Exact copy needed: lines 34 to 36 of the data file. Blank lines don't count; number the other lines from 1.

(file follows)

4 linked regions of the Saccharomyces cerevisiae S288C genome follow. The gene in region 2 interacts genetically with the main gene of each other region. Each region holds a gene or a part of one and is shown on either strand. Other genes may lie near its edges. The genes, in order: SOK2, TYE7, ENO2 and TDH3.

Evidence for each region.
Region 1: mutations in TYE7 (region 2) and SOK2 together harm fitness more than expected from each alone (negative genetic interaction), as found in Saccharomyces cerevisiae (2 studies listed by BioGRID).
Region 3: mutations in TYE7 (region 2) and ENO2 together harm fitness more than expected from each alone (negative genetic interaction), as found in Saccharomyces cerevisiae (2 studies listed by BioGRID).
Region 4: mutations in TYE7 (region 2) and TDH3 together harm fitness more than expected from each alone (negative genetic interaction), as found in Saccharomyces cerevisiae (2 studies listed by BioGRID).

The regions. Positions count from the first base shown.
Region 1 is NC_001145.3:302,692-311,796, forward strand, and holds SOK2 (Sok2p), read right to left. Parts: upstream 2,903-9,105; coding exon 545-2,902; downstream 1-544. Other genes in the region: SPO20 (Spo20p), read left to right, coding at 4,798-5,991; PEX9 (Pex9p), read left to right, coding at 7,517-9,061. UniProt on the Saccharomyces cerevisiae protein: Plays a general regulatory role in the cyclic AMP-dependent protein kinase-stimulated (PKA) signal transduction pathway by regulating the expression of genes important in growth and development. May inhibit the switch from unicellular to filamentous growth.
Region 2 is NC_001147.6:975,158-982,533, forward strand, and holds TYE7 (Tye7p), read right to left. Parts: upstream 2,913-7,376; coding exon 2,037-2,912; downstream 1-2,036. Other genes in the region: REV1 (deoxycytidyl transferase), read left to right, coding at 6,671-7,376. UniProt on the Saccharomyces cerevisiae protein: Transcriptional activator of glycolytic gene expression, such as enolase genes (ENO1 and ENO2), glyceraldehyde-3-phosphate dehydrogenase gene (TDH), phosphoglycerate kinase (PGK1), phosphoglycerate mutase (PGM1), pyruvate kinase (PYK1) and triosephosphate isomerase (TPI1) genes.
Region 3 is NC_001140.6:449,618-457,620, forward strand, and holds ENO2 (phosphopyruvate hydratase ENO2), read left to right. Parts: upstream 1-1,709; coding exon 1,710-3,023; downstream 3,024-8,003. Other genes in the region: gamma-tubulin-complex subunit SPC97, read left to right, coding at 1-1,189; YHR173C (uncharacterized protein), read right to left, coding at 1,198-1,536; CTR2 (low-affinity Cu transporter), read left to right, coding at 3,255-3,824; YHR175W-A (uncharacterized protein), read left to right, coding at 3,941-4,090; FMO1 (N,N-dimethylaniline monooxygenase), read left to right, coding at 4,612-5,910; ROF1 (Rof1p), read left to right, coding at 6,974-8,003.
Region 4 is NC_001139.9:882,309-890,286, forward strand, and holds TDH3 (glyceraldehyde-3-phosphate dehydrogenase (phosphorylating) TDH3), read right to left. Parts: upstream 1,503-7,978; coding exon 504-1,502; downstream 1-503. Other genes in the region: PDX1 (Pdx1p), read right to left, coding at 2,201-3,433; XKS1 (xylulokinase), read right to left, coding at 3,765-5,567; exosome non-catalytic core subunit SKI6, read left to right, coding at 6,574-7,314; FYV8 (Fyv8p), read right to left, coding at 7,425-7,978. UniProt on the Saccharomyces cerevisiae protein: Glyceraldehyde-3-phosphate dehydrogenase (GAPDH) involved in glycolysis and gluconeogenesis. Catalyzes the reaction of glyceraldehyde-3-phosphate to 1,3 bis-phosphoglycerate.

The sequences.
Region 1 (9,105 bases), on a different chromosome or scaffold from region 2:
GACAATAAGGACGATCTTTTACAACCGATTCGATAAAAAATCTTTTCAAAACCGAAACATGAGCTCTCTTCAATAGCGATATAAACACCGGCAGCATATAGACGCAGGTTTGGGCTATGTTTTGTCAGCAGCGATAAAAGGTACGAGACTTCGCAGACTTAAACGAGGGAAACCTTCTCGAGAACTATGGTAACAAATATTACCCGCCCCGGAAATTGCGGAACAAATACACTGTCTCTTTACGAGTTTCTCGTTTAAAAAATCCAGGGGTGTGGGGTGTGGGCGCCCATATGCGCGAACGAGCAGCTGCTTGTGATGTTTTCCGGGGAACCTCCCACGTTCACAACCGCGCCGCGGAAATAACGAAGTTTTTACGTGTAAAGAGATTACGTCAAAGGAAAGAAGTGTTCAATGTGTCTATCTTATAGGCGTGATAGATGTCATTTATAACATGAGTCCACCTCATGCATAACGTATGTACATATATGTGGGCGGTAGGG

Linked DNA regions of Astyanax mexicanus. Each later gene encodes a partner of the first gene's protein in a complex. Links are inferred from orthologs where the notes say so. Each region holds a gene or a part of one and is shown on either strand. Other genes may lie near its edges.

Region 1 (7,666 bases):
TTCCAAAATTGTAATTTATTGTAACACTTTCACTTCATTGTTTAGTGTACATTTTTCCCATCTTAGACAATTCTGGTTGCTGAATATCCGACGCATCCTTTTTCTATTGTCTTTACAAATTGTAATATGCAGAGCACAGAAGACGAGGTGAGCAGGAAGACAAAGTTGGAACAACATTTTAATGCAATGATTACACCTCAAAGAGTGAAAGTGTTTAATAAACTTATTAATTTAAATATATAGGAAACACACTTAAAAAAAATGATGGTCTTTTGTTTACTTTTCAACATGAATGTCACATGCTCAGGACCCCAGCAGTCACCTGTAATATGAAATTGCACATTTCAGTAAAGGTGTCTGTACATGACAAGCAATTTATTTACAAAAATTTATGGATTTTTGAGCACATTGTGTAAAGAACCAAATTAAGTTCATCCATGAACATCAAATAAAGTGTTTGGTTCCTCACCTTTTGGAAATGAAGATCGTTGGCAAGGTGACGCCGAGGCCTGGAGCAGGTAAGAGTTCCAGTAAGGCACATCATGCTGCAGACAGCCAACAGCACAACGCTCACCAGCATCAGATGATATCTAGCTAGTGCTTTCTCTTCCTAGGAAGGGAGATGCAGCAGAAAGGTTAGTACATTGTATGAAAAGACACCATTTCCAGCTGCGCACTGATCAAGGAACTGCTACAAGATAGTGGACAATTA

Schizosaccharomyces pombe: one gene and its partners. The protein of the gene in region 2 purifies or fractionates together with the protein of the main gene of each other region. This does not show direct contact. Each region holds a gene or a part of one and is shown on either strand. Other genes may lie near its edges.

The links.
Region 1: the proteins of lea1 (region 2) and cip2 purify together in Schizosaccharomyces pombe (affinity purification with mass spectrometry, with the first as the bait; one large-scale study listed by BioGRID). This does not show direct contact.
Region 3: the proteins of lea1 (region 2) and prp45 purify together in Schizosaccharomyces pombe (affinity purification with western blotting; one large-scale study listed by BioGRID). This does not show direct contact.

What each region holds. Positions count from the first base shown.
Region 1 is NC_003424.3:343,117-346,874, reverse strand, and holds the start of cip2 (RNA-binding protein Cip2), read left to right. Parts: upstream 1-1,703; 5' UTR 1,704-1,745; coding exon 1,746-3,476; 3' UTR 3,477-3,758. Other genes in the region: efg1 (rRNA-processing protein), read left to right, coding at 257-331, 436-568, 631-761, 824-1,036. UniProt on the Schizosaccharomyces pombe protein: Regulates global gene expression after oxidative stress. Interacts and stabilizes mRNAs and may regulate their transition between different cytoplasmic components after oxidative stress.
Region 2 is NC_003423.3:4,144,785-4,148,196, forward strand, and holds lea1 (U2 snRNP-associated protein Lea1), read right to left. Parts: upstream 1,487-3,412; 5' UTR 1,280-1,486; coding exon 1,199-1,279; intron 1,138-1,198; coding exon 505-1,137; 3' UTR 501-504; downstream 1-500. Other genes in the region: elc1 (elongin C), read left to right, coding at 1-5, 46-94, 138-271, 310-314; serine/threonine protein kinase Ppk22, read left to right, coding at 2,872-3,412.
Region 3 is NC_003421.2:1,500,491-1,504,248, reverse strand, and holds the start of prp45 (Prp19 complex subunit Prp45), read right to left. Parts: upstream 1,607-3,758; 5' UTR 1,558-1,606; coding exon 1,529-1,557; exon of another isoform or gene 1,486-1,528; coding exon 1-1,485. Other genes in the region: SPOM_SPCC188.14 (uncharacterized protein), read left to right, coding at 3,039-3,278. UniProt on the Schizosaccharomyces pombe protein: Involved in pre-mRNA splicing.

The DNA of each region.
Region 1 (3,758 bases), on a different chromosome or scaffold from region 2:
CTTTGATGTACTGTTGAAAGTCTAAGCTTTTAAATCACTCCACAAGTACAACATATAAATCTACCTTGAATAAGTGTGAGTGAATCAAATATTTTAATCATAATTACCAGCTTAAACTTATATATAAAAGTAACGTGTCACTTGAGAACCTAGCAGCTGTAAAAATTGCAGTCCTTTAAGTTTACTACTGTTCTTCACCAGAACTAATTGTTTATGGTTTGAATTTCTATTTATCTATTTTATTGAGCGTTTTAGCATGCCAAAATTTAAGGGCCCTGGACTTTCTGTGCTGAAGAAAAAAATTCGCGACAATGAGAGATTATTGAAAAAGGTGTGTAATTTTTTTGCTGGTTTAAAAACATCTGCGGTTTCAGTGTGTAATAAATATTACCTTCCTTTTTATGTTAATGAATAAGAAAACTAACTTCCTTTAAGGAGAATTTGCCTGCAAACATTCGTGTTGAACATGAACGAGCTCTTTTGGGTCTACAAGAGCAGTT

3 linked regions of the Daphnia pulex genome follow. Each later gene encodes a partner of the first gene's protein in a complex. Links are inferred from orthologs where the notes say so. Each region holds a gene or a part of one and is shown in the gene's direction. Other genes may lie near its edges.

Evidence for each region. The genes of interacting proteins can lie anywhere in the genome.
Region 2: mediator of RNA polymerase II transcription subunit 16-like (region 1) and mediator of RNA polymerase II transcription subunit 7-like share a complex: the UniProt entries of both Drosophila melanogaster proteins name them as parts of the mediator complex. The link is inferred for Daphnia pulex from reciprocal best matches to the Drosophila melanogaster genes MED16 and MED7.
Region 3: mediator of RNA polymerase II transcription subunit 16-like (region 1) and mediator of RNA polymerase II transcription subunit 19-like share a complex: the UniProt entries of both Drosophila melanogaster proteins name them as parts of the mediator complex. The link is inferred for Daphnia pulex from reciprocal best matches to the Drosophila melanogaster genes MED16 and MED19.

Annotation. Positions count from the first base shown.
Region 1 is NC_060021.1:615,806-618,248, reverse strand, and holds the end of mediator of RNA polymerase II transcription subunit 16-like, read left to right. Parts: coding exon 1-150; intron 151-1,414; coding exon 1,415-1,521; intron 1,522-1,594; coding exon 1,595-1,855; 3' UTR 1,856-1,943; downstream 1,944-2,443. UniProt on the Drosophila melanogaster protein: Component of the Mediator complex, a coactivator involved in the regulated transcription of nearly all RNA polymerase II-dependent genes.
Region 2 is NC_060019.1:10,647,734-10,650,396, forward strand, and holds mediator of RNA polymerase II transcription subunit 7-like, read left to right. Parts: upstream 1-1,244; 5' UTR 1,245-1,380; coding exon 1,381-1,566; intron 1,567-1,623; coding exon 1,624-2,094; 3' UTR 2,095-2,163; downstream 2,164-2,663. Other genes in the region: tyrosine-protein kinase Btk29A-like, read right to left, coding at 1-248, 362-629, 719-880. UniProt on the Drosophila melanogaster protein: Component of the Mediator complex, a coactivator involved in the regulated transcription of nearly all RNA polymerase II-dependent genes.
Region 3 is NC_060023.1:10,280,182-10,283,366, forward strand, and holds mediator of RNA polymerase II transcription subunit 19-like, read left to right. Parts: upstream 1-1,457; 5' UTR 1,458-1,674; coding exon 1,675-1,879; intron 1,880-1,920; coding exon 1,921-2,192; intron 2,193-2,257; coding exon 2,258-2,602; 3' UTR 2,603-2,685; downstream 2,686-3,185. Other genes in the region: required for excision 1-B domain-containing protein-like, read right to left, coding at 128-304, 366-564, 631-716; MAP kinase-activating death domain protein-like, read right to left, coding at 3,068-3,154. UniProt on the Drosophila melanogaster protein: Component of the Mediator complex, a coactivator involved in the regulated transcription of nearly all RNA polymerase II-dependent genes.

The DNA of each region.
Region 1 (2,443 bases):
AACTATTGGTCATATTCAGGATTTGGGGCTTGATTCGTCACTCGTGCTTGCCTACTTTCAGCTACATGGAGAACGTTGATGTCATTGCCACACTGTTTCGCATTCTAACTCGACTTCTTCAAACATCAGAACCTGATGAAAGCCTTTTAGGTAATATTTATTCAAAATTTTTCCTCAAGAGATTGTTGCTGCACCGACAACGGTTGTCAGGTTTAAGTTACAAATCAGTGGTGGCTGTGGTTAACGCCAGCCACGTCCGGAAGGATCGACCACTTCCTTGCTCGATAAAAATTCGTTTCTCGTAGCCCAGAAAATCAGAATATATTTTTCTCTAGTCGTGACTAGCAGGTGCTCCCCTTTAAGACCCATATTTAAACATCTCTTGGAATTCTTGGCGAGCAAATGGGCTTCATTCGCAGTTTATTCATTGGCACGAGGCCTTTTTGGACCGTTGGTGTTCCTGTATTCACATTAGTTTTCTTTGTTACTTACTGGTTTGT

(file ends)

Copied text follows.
Region 2 is NC_060019.1:10,647,734-10,650,396, forward strand, and holds mediator of RNA polymerase II transcription subunit 7-like, read left to right. Parts: upstream 1-1,244; 5' UTR 1,245-1,380; coding exon 1,381-1,566; intron 1,567-1,623; coding exon 1,624-2,094; 3' UTR 2,095-2,163; downstream 2,164-2,663. Other genes in the region: tyrosine-protein kinase Btk29A-like, read right to left, coding at 1-248, 362-629, 719-880. UniProt on the Drosophila melanogaster protein: Component of the Mediator complex, a coactivator involved in the regulated transcription of nearly all RNA polymerase II-dependent genes.
Region 3 is NC_060023.1:10,280,182-10,283,366, forward strand, and holds mediator of RNA polymerase II transcription subunit 19-like, read left to right. Parts: upstream 1-1,457; 5' UTR 1,458-1,674; coding exon 1,675-1,879; intron 1,880-1,920; coding exon 1,921-2,192; intron 2,193-2,257; coding exon 2,258-2,602; 3' UTR 2,603-2,685; downstream 2,686-3,185. Other genes in the region: required for excision 1-B domain-containing protein-like, read right to left, coding at 128-304, 366-564, 631-716; MAP kinase-activating death domain protein-like, read right to left, coding at 3,068-3,154. UniProt on the Drosophila melanogaster protein: Component of the Mediator complex, a coactivator involved in the regulated transcription of nearly all RNA polymerase II-dependent genes.

The DNA of each region.